In possibly the most radical human resource recast in corporate India in recent times, Tata Motors, the country’s largest auto company by revenue, has decided to scrap its system of designations for its 10,000-plus employees. In a circular issued on Wednesday, the company told employees that the move will create a “mindset free of designations and hierarchy”.
The process will see designations such as vice-president, general manager, regional sales manager, and area manager become history. The new business card of employees will now have their name followed by the function or responsibility — for instance, ‘Sales – Medium and Heavy Commercial Vehicles’.
All managers with a team reporting to them will simply have the job title of ‘head,’ followed by the function or department after their names. Employees who are individual contributors, largely at the front end who do not have any team member reporting to them, will use just the function or department after their name.
According to Gajendra S Chandel, Chief Human Resources Officer, this is part of an effort to create a flat organisation. This reinforces the individual’s responsibility and makes the performance tracking process transparent and simple, he said.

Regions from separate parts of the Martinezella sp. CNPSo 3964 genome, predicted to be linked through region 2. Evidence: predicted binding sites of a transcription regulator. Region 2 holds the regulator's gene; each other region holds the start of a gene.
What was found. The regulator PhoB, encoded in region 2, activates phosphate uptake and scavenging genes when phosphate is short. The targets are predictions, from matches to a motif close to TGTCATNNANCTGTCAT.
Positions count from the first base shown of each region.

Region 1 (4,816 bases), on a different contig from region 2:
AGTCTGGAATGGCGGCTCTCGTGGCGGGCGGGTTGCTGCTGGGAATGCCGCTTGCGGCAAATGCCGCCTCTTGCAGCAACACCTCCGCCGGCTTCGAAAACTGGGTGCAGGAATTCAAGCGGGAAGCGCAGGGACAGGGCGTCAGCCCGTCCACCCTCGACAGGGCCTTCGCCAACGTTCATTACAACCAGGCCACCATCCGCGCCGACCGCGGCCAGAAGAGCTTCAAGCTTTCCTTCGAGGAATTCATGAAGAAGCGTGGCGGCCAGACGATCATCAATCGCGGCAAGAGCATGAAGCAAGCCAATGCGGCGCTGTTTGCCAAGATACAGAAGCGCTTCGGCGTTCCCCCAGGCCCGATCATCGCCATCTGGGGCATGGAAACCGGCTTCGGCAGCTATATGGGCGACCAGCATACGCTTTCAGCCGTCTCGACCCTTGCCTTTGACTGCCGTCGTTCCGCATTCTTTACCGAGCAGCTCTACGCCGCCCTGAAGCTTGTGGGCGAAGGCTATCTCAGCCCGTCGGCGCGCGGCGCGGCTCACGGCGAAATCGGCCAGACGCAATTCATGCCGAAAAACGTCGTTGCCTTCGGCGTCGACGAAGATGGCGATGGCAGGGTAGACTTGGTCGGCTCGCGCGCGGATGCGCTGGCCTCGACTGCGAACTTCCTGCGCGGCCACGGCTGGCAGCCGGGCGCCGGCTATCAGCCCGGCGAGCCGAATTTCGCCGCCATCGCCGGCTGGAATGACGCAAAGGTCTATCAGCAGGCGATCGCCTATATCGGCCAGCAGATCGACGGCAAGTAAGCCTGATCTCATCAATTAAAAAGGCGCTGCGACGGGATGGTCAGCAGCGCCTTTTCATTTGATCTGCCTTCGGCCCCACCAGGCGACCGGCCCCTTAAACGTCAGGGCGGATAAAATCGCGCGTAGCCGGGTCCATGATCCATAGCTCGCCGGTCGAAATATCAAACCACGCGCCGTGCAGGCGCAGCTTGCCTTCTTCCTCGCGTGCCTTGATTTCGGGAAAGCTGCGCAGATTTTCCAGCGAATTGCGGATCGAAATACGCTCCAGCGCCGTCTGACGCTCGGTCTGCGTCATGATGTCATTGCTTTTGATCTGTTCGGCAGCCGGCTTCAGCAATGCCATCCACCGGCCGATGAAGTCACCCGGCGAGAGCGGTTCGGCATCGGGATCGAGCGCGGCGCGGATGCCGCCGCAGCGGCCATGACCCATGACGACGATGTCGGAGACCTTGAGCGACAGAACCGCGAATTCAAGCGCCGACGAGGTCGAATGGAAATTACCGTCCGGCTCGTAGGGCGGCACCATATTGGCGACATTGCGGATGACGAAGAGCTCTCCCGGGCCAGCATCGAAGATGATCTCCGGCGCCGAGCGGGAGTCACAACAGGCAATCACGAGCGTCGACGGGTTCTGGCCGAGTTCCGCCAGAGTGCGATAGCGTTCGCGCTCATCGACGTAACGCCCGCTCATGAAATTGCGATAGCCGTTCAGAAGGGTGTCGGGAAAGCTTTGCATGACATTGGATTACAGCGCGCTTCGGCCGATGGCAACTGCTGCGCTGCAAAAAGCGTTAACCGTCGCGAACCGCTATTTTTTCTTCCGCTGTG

The Executive Committee, comprising Guenter Butschek, Managing Director, and his leadership team of some 10 people, will be the only ones to continue with their designations.
“This was a challenging task and we had a lot of debate on how people would react to the move,” said Chandel.
The company feels the move was imperative, especially when it is banking on optimal employee productivity to meet the growing challenges in its commercial vehicle and car businesses.
“This can only be done when the workforce focusses on the task ahead instead of constantly wondering, ‘I am DGM now; when will I become GM or VP’,” Chandel said.
While the company has made its move, it remains to be seen how people within Tata Motors react, given that designations are a big deal in the Indian context.
The new hierarchical plan comes just months after Tata Motors put in place a new structure reducing the number of reporting layers from 14 to five. The idea was to make people more accountable and send a strong message that the days of taking it easy were over.